Rethinking “Against Insight”

Peter alerted me to David Bordwell’s “Against Insight,” a short CineScope essay, in which Bordwell argues that contemporary film criticism is failing. Bordwell is equally critical of academic film criticism and the film writing that appears in film magazines and free city weeklies, suggesting that the former is wedded to a jargon-heavy approach which “grinds Movie X through Theory Y” and that the latter formats “promote that self-assured nonconformity which prizes jaunty wordplay and throwaway judgments.” As Filmbrain notes, “it’s not quite a polemic for a new criticism,” but Bordwell leaves little doubt that he is troubled by the state of contemporary film criticism. My response to Bordwell’s comments is almost certainly mediated by my theoretcial disagreements with Bordwell’s academic criticism, but I’ll admit that I’m intrigued by Bordwell’s emphasis on the role that good film criticism can play in the public sphere.

I’ll admit that I have some serious reservations about Bordwell’s sweeping generalizations about academic film criticism. As someone who frequently reads and writes for academic film journals, I’m not sure his argument about theory holds up. Bordwell argues that

Actually, prestigious academic film talk is drenched in opinions. Theory is a matter of taste: you say Virilio, I say Deleuze. Most film academics don’t critically examine the doctrines they applaud. Many dismiss requests for evidence as signs of “empiricism,” and when they cite evidence it’s likely to be tenuous or tendentious.

No doubt Bordwell could offer examples of this kind of writing if he chose, but such examples could be dismissed as “cherry-picking.” Bordwell’s suggestion that “Theory is driven by fashion” also makes it easy to dismiss the insights that careful engagements with film and media theory can provide and probably says more about Bordwell’s distaste for certain kinds of theory. I do think that theoretically-informed arguments can provide insight into the mechanics of spectatorship (apparatus theory and its legacy in feminist film theory), to name one example.

Like Filmbrain, I also found myself disappointed by Bordwell’s surprisingly brief account of what it means to turn “insights” into nuanced “clear-cut ideas” and why he believes that film critics are failing this obligation (he does cite Dwight MacDonald for writing some of the “zestiest” film crit around, but doesn’t explain this appraisal). Again, I’d like more evidence explaining why MacDonald’s criticism is more satisfying than other critics who are working today or why film theory ought to aspire to the scientific rigor or attention to technique that he associates with Charles Rosen, Jacques Barzun, and Robert Hughes. Perhaps I’m simply finding myself defending a profession, a role that I often find myself assuming, but these sweeping comments often overlook some of the more insightful attempts to understand the social, political, and material effects of cinema in our daily lives. If Bordwell is right that academic film writing (I won’t speak about writing for film magazines for now), then that may be a commentary on the publication demands imposed by a tenure system that often imposes an institutional pressure to publish too quickly (and if I’m not mistaken, he has raised this critique elsewhere).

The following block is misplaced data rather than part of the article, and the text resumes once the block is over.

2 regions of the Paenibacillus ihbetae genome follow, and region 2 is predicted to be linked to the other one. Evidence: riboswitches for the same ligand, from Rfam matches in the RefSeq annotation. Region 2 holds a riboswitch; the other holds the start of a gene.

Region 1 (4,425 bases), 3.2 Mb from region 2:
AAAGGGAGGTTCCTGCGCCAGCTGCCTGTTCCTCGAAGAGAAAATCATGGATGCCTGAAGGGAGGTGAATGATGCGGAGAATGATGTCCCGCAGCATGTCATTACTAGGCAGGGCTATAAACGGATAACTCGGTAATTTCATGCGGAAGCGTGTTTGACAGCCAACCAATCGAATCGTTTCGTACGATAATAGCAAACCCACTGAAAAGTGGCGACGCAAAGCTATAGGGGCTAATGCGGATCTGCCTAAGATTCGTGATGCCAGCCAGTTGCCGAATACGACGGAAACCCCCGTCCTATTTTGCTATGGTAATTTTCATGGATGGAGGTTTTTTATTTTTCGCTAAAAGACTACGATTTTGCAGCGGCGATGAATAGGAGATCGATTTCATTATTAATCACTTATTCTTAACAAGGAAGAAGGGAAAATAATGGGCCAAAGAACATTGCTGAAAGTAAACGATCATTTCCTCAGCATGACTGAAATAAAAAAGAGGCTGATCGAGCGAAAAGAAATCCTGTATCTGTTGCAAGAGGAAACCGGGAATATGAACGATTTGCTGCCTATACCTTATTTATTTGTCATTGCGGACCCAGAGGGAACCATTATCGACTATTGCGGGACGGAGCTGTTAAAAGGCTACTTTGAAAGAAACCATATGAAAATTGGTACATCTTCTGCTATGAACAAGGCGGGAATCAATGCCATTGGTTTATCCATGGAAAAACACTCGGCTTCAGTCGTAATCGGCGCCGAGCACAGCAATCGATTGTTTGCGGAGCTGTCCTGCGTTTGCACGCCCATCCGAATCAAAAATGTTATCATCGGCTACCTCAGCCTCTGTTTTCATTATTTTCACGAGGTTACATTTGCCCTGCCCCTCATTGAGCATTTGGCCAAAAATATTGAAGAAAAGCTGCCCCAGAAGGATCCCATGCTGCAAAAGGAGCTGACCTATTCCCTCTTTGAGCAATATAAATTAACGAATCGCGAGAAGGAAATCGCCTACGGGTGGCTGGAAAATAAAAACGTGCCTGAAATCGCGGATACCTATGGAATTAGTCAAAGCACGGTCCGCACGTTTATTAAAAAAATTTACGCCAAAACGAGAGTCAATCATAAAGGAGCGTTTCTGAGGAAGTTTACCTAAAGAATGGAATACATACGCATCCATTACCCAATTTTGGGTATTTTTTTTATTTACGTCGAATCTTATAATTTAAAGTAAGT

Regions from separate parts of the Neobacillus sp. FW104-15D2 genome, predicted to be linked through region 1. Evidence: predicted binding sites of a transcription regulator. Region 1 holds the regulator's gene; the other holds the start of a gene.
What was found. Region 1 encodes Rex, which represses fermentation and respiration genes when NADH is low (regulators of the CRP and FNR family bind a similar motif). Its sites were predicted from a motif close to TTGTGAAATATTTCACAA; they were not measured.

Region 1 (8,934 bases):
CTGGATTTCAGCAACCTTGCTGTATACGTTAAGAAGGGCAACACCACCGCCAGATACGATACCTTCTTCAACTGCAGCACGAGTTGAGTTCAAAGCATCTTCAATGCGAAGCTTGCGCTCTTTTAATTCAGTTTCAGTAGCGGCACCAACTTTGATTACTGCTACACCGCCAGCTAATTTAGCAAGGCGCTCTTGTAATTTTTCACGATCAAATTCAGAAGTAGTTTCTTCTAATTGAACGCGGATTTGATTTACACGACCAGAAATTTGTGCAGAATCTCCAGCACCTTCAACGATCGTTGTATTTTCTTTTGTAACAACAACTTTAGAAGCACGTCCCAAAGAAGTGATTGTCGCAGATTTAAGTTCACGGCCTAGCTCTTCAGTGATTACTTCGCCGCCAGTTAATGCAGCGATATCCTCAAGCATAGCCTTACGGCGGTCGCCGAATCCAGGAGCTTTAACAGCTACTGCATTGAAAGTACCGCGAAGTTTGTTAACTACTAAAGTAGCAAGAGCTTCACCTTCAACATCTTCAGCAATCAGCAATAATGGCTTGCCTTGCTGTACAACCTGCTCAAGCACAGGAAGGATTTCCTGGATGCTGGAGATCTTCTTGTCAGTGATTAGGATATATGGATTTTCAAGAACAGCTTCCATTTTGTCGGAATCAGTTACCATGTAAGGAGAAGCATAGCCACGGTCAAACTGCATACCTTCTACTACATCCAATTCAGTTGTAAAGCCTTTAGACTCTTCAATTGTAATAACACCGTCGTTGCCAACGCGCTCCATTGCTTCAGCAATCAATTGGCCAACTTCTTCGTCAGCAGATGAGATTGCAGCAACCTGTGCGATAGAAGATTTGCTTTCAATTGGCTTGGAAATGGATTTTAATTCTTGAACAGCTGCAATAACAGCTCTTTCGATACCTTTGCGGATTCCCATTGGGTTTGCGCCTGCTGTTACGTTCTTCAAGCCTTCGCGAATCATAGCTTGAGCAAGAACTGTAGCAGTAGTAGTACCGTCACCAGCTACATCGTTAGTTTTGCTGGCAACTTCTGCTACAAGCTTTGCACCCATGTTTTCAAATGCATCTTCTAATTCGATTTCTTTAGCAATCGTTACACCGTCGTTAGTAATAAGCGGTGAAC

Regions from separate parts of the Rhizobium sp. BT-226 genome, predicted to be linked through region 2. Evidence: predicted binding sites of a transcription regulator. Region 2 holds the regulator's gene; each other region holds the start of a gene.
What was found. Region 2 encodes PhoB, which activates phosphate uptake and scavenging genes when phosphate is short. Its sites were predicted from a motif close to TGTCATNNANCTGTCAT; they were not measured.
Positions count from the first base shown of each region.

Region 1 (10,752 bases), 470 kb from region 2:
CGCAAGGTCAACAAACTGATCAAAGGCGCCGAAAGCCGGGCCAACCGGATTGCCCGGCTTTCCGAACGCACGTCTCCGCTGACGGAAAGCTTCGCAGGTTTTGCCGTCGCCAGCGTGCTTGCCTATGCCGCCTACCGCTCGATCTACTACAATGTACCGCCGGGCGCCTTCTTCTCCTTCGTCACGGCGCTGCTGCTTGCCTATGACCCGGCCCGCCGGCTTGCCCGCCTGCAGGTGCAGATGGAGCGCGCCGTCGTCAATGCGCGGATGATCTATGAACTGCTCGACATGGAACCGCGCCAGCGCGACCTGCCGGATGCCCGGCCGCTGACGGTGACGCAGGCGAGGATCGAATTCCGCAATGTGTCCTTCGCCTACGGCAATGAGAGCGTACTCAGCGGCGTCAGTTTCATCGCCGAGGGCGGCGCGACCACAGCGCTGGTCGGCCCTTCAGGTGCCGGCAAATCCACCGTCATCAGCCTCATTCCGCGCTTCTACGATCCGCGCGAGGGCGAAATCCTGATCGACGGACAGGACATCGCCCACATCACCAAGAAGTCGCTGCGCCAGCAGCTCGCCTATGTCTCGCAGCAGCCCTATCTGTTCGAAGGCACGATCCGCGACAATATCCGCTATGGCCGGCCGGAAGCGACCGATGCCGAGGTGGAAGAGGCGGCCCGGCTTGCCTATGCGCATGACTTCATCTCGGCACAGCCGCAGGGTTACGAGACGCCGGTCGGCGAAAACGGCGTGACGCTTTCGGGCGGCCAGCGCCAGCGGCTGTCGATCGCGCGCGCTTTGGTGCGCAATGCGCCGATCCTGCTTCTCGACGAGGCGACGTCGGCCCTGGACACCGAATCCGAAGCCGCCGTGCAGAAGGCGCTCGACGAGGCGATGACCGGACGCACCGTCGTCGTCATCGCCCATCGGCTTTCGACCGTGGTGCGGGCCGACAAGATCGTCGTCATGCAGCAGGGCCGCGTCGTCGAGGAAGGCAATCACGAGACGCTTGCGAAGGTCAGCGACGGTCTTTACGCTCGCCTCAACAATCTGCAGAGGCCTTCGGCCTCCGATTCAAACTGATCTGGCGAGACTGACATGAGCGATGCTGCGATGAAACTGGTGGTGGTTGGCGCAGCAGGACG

I’m still thinking about my position on what Bordwell refers to as “journalistic critics.” I’m still tempted to attribute the shifting grounds of journalistic film criticism to a decentralization of cinema culture, both in terms of vuenues for film crit and in terms of the object of study. Film production itself would seem to be far less centralized, but like Bordwell (and Filmbrain), I think film criticism in general can do better, that it has a viable and important contribution to make to the public sphere. Peter cites an entry I wrote the other day in which I seek to deconstruct the idea of a “golden age” of film criticism, in part by pointing to some of the film writing taking place in the blogosphere and in other online venues. I still think there’s some good work being done by film bloggers (Peter has a great list), but some second thoughts have cropped up. First, I have thought for a long time that good blogs can aspire to the essayistic writing that Bordwell imagines. Blogs are often recursive, doubling back on old ideas, allowing the writer to rethink old assumptions. Like the best essays, they can be deeply personal, building from the experiences and observations of the essayist (Girish does this as well as anyone) while providing deeper insight into cinema. Is there a lot of bad criticism filled with vacuous observations and hollow word-play? Most certainly. But like Filmbrain, I think film bloggers are producing some excellent film writing and that it’s worth emphasizing these voices.

Leave a Comment

Subscribe without commenting